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Repair/Overhaul of PowerMac G5 Liquid Cooling System and CPU Boards
2.7 GHz Dual-CPU G5 built May 2005 - Delphi LCS

By Bill S.
Posted: July 22, 2010

(This is Page 2 of the 6 page article)

Disassembly (Follow ESD precautions before touching circuit boards, etc. - Discharge yourself by touching the case w/AC power cord connected, then disconnect power cord. A wrist (ground) strap can also be used. ESD precautions are also included in Apple's (limited) Power Mac G5 DIY Instructions. Apple's G5 related HT2580 article link now goes to their general Manuals page.)

11) The CPU/LCS assembly is secured to the computer interior (see Figure 6 above) by means of eight screws with tapered cones just under their heads. They are installed in split cylindrical standoffs. When tight, the screws' tapered heads spread the tops of the standoffs, trapping the assembly. Following up the ifixit article, when the LCS is removed, the assembly looks from the CPU board side as shown in Figure 7. The "L"-shaped copper tubes are heat pipes, each connecting a Memory Controller chip (I think) to the aluminum heat sink secured to the bottom plate of the LCS. (These chips are not liquid cooled.) At this point you should have very good visual access to the LCS radiator, hoses, and radiator coolant pump. The "white rice" area between the other side of the CPU board and the heat transfer modules of the LCS is still not easy to see. The following steps assume you want to continue and separate the CPUs from the LCS assembly.

Figure 7. LCS with CPU Boards Removed

12) Removing the CPU boards first requires removing the bottom plate to release the Memory Controller heat sinks. The bottom plate is connected to the bottom of the frame with two Allen screws as shown in Figure 8. Figure 9 shows the bottom plate's clips holding the bottoms of the heat sinks. Removing the screws allows the bottom plate to be slid carefully off the Memory Controller heat sinks. In Figure 10 which shows the bottom plate removed, you can just see portions of the bottoms of the Memory Controller heat sinks at the top of the picture. These heat sinks are fragile sheet aluminum - handle with care! Leave the Memory Controller heat sinks and pipes attached to the CPU boards.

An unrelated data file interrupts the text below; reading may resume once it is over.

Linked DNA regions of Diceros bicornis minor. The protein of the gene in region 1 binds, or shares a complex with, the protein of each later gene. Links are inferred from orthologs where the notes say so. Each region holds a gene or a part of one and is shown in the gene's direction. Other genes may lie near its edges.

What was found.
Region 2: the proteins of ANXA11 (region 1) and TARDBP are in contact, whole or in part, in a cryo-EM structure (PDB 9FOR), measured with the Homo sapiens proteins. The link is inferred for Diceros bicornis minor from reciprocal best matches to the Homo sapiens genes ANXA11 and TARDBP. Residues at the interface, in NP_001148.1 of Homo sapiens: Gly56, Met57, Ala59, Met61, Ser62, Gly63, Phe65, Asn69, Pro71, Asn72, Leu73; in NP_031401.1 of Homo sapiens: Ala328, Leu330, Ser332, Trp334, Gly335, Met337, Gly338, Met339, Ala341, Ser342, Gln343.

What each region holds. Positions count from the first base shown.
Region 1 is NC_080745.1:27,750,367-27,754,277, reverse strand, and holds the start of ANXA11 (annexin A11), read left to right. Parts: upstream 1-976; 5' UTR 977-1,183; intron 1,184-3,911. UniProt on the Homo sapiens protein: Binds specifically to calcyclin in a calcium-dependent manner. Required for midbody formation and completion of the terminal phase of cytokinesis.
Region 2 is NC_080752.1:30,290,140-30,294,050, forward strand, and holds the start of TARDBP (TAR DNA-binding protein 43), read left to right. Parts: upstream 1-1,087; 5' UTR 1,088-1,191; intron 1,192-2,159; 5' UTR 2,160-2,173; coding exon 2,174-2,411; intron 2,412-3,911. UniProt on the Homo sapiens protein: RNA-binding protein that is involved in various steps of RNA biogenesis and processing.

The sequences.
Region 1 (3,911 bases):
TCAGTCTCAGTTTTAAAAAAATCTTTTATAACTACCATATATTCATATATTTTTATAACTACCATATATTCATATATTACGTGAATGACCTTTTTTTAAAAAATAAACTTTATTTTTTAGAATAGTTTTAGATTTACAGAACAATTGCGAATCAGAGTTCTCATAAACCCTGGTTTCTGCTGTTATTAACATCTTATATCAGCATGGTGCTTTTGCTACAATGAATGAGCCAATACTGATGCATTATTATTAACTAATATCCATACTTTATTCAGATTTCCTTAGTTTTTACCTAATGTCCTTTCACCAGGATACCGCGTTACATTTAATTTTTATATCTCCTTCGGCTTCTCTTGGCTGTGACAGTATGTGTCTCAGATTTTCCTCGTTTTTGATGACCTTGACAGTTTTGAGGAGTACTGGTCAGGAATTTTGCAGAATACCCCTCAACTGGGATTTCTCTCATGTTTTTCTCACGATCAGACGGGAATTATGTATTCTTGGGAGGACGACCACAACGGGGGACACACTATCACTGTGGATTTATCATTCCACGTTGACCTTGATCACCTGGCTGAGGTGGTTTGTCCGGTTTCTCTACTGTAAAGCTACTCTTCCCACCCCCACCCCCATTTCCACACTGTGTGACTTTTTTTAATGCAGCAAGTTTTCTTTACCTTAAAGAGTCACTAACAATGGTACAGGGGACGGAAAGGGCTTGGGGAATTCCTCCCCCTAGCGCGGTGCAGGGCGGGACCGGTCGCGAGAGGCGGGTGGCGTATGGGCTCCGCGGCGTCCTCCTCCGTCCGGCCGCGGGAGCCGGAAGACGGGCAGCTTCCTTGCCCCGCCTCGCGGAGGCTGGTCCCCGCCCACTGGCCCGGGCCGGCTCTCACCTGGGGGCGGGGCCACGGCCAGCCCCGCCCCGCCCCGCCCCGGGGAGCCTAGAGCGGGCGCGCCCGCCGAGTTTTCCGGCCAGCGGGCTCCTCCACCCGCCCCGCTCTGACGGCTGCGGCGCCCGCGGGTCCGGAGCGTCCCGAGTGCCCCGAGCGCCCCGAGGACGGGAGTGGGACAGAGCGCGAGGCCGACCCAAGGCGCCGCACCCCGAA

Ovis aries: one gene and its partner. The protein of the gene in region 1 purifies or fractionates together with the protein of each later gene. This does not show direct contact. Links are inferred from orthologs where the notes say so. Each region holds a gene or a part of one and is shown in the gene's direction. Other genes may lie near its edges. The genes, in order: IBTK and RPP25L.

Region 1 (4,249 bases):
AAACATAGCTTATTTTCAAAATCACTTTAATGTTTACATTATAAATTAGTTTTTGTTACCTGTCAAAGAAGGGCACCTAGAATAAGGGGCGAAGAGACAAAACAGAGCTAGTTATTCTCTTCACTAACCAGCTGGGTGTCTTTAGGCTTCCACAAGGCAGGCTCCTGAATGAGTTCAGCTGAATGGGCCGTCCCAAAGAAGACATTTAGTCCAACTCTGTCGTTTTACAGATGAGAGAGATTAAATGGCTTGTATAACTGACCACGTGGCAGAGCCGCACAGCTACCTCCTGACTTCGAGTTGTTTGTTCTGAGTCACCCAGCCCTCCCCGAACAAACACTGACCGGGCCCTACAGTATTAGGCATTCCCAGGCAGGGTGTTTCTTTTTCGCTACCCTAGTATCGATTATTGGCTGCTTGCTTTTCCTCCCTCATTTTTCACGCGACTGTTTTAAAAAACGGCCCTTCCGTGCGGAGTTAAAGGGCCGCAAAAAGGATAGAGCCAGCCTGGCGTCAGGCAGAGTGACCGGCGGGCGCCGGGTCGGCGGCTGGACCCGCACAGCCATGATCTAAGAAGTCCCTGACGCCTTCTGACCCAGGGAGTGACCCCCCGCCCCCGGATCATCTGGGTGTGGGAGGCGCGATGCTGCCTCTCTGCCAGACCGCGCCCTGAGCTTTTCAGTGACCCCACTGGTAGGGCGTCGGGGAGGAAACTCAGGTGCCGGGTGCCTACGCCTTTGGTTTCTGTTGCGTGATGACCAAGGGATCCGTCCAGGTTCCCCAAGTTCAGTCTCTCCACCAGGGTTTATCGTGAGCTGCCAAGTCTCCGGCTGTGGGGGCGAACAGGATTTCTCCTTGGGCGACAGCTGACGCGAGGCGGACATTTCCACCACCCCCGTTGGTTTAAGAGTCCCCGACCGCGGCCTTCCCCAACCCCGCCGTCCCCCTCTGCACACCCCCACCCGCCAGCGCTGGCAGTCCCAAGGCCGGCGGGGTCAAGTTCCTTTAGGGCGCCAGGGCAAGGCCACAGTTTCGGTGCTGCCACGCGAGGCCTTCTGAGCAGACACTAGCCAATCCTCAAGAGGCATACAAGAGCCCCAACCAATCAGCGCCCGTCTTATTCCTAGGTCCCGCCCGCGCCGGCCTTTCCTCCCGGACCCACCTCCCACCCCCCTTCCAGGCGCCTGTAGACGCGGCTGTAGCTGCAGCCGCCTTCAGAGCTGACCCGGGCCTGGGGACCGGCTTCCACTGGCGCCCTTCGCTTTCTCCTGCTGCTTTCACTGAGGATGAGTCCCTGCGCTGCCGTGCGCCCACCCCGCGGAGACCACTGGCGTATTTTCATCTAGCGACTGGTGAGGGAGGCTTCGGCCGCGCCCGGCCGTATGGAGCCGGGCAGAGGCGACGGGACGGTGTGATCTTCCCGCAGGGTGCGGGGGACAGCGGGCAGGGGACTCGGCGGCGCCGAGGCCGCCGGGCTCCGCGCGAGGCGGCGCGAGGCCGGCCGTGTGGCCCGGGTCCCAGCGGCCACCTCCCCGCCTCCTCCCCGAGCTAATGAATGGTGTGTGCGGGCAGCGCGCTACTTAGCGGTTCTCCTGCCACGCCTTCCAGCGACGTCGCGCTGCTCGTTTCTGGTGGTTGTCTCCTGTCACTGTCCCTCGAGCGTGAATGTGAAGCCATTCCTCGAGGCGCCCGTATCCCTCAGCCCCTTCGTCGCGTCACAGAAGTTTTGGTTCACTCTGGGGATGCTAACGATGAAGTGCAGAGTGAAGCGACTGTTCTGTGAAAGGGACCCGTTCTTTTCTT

LCS Bottom Plate
Figure 8. LCS Bottom Plate

bottom plate clips
Figure 9. Bottom Plate Clips Holding Memory Controller Heat Sinks

bottom plate removed
Figure 10. Bottom Plate Removed (from a later disassembly step)

13) Once the bottom plate is off, there are 10 fasteners holding a CPU board to the LCS chassis. There are six Philips screws around the periphery of each board, and four Allen screws securing it to the heat transfer module. This is shown in Figure 11.

CPU boards
Figure 11. CPU Boards A and B with all fasteners present

14) I removed the four Allen screws on CPU A first, which released the board from the heat transfer module, then removed the six Philips screws, then lifted CPU A up and away from the LCS chassis. Same routine for CPU B. Be careful of the Memory Controller heat sinks when moving the CPU boards and setting them in a safe place.

Once the CPUs are off the LCS, you can clearly see the undersides of those boards. Figure 12 shows both CPUs. Figures 13 and 14 are closeups of the contamination. The solid white crystals were probably created by a chemical reaction from leaking coolant on the heat transfer modules.

CPU board bottoms
Figure 12. Undersides of CPU Boards removed from LCS

CPU A closeup
Figure 13. CPU A Close-Up

CPU B closeup
Figure 14. CPU B Close-Up

15) The "white rice" is actually bridging components surrounding the CPU chips. The OEM thermal grease on the center raised boss of the CPU chip has overflowed the boss down through the clearance cutout of the plastic shield over the chip, and flowed partially onto the chip's small integrated circuits. However, the computer was acting normally; there were no bad system effects from that amount of leakage.

16) The source of the contaminants is shown in Figure 15. This is a view of the heat transfer modules' top surfaces. The problem is clearly caused by leakage of coolant past the rubber O-rings in the heat transfer modules. Apparently the coolant has attacked the metal plating on the module surfaces and resulted in some sort of salt deposits. Close-ups are in Figures 16 and 17.

Heat Transfer modules
Figure 15. Contamination Source - Heat Transfer Modules

Heat Transfer Module Contamination
Figure 16. CPU A Heat Transfer Module Contamination

Heat Transfer Module Contamination
Figure 17. CPU B Heat Transfer Module Contamination

= Continue to Page 3 =

Index of PowerMac G5 LCS Repair Article

Page 1 | Page 2 | Page 3 | Page 4 | Page 5 | Page 6

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